Since Rachel Carson published Silent Spring in 1962, DDT, or dichlorodiphenyltrichloroethane, has been the most publicized pesticide banned by the Environmental Protection Agency. Pesticide use and its dangers were first brought to light by Rachel Carson but have remained a mainstream topic since. Whether you are a consumer purchasing produce, or a farmer considering spraying your field, you are a part of the conversation. Farmland and produce are not the only affected factors in the pesticide conversation though. Water system contamination is a major concern when dangerous pesticides are being used. The EPA recently announced that they filed intent to ban flubendiamide, a pesticide widely used in California.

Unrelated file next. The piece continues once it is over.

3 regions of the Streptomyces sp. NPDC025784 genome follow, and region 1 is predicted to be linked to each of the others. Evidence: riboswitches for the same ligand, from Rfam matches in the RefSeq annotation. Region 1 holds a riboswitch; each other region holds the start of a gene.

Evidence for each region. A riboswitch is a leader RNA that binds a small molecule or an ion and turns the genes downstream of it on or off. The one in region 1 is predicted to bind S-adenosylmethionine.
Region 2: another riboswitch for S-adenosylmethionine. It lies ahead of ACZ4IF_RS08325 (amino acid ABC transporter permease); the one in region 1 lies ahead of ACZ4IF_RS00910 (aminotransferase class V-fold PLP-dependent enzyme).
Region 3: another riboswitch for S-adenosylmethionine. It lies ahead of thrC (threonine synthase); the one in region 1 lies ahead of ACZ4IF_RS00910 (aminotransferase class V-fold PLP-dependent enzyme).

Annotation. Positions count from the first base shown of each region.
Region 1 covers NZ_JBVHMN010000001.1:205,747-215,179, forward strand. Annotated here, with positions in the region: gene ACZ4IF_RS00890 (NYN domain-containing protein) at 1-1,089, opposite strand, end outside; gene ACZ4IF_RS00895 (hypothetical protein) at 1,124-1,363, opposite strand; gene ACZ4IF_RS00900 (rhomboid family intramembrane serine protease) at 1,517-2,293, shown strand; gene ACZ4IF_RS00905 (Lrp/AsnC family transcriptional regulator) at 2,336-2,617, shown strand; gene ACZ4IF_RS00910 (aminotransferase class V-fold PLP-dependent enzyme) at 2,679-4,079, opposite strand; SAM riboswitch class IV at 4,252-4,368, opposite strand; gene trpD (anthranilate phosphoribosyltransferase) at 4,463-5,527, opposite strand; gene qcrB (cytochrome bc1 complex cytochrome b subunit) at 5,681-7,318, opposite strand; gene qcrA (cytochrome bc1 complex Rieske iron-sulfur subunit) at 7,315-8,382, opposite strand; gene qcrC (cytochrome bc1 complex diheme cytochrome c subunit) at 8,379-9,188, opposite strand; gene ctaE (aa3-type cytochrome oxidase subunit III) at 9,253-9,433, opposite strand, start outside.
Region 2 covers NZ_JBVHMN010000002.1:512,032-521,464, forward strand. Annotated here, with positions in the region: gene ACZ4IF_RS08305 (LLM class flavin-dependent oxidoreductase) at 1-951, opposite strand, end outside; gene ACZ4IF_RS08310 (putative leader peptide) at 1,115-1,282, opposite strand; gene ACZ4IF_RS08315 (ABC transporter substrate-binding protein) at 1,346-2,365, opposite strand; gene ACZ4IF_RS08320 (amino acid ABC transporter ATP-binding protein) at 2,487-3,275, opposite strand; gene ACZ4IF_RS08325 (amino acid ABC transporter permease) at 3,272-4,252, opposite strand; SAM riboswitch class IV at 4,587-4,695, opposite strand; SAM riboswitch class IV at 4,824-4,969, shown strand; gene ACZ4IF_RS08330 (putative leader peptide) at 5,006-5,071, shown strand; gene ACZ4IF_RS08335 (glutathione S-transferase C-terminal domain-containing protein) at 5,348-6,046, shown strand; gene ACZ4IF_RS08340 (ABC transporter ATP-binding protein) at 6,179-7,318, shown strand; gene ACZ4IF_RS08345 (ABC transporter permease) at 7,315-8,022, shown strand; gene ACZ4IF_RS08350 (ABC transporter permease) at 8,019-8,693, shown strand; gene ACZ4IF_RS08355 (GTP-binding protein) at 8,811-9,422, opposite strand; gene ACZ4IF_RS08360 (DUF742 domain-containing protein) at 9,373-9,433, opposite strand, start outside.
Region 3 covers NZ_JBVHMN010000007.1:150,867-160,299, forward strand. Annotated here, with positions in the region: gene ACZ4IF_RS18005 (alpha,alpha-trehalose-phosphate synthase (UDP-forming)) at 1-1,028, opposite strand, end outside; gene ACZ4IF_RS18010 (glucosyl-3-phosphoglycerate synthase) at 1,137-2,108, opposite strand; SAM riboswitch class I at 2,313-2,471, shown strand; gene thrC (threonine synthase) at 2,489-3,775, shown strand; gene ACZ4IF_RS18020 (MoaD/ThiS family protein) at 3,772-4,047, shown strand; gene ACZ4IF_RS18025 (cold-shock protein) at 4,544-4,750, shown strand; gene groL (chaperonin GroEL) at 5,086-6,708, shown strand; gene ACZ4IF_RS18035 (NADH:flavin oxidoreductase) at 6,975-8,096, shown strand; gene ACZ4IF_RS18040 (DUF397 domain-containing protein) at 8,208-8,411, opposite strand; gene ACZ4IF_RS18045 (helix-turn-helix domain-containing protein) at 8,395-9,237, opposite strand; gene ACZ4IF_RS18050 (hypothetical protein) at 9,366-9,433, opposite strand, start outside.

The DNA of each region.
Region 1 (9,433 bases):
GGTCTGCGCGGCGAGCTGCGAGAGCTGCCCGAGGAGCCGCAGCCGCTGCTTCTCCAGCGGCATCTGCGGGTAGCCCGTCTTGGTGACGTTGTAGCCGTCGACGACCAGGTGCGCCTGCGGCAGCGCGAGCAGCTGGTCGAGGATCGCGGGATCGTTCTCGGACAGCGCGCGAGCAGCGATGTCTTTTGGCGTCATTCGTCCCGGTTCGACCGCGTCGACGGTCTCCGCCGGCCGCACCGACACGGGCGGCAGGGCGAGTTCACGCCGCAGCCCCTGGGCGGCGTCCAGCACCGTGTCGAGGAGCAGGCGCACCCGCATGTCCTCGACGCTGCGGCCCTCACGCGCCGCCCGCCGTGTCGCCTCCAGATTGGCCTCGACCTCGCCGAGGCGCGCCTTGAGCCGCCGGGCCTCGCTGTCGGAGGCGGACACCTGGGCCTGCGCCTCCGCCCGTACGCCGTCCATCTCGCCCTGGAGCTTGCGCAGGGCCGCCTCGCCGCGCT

Flubendiamide is an insecticide manufactured by Bayer Cropscience. It is a water-soluble dispersing granule that is hazardous to the person applying it and the environment. Flubendiamide is mostly used in California in almond, alfalfa, pepper, and watermelon production. This pesticide was banned not because of the dangers it poses to humans but because it accumulates in streams and waterways. Once accumulated, it kills small aquatic organisms such as crustaceans, and insects.
Bayer Cropscience was asked by the EPA to pull pesticides voluntarily from the marketplace. Bayer turned down the EPA stating that it would not pull those products. A judge will make a final ruling since the passing of the Federal Insecticide, Fungicide, and Rodenticide Act. requires it.